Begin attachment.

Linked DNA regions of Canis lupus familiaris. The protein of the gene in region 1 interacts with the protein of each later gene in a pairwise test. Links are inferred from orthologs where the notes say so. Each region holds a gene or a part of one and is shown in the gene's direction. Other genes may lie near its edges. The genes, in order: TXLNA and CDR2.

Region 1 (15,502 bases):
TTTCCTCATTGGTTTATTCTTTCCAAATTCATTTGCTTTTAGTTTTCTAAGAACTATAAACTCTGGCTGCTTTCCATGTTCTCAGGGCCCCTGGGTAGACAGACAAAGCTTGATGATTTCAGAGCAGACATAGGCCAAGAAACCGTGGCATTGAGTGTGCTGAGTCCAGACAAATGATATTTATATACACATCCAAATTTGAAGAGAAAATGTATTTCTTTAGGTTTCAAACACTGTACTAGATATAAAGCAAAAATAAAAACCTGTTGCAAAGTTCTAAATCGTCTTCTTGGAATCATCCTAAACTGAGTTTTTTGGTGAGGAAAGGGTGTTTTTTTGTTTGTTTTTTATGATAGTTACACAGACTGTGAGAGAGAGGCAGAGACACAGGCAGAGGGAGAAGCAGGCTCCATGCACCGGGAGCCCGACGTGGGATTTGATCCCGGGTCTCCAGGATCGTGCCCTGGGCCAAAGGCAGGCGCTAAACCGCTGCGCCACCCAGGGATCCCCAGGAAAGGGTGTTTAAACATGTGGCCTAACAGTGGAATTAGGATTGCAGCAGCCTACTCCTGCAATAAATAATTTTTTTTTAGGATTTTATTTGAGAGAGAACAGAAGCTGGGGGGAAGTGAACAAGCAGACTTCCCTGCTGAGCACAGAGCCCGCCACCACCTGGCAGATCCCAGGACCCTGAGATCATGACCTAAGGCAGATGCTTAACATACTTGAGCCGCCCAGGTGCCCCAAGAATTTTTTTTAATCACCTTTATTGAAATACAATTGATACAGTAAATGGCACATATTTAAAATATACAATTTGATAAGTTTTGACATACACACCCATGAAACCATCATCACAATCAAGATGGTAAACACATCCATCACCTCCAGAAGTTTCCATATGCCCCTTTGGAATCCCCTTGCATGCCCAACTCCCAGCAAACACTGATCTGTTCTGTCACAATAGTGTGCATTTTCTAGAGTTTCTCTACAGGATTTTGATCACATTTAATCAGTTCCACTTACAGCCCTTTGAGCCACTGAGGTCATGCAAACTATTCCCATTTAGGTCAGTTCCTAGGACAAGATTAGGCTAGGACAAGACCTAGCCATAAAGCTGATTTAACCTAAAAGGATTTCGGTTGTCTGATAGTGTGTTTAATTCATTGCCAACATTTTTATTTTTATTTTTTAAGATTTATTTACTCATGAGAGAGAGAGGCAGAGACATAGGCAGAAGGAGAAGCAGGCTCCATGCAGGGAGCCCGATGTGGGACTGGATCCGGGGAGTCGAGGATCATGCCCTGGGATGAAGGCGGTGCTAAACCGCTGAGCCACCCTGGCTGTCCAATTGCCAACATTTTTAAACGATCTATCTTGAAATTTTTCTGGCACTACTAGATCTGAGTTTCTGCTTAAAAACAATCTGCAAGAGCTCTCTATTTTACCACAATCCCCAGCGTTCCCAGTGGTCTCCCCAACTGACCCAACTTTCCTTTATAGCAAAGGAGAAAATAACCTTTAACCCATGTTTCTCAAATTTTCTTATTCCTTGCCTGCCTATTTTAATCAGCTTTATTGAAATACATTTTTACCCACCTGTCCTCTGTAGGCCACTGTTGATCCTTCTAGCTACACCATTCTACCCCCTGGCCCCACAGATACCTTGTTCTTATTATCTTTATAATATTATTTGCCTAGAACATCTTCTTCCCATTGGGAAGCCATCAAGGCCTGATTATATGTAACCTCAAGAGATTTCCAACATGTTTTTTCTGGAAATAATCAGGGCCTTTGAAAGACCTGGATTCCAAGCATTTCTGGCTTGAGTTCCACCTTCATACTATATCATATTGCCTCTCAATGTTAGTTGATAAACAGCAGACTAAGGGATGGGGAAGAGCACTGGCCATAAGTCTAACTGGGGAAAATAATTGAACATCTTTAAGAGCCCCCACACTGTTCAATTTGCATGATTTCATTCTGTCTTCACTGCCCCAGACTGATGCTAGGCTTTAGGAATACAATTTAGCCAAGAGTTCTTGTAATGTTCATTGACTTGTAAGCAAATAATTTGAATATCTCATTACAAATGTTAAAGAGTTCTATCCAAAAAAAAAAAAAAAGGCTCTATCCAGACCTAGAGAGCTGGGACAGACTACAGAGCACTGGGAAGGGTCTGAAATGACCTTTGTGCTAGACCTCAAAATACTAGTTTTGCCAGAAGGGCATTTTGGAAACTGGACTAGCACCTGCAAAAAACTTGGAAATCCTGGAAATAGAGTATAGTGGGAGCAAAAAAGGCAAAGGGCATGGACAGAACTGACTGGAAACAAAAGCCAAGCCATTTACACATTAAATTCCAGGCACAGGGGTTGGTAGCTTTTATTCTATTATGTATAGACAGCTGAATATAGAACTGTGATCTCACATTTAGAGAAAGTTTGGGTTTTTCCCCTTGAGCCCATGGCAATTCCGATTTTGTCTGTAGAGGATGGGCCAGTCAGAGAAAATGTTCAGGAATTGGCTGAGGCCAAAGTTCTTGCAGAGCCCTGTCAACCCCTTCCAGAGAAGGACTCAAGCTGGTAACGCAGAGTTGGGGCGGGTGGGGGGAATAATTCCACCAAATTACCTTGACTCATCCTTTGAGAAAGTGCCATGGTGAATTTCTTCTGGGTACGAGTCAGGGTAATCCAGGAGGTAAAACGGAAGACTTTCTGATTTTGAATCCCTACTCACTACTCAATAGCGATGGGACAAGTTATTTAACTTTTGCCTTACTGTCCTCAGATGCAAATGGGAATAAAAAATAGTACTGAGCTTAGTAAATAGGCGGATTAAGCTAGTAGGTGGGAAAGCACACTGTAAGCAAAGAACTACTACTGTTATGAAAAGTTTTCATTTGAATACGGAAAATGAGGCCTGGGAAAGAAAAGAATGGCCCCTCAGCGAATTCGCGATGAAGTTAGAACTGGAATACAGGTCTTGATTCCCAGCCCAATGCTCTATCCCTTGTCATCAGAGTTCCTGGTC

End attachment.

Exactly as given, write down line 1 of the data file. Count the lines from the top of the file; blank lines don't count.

Linked DNA regions of Canis lupus familiaris. The protein of the gene in region 1 interacts with the protein of each later gene in a pairwise test. Links are inferred from orthologs where the notes say so. Each region holds a gene or a part of one and is shown in the gene's direction. Other genes may lie near its edges. The genes, in order: TXLNA and CDR2.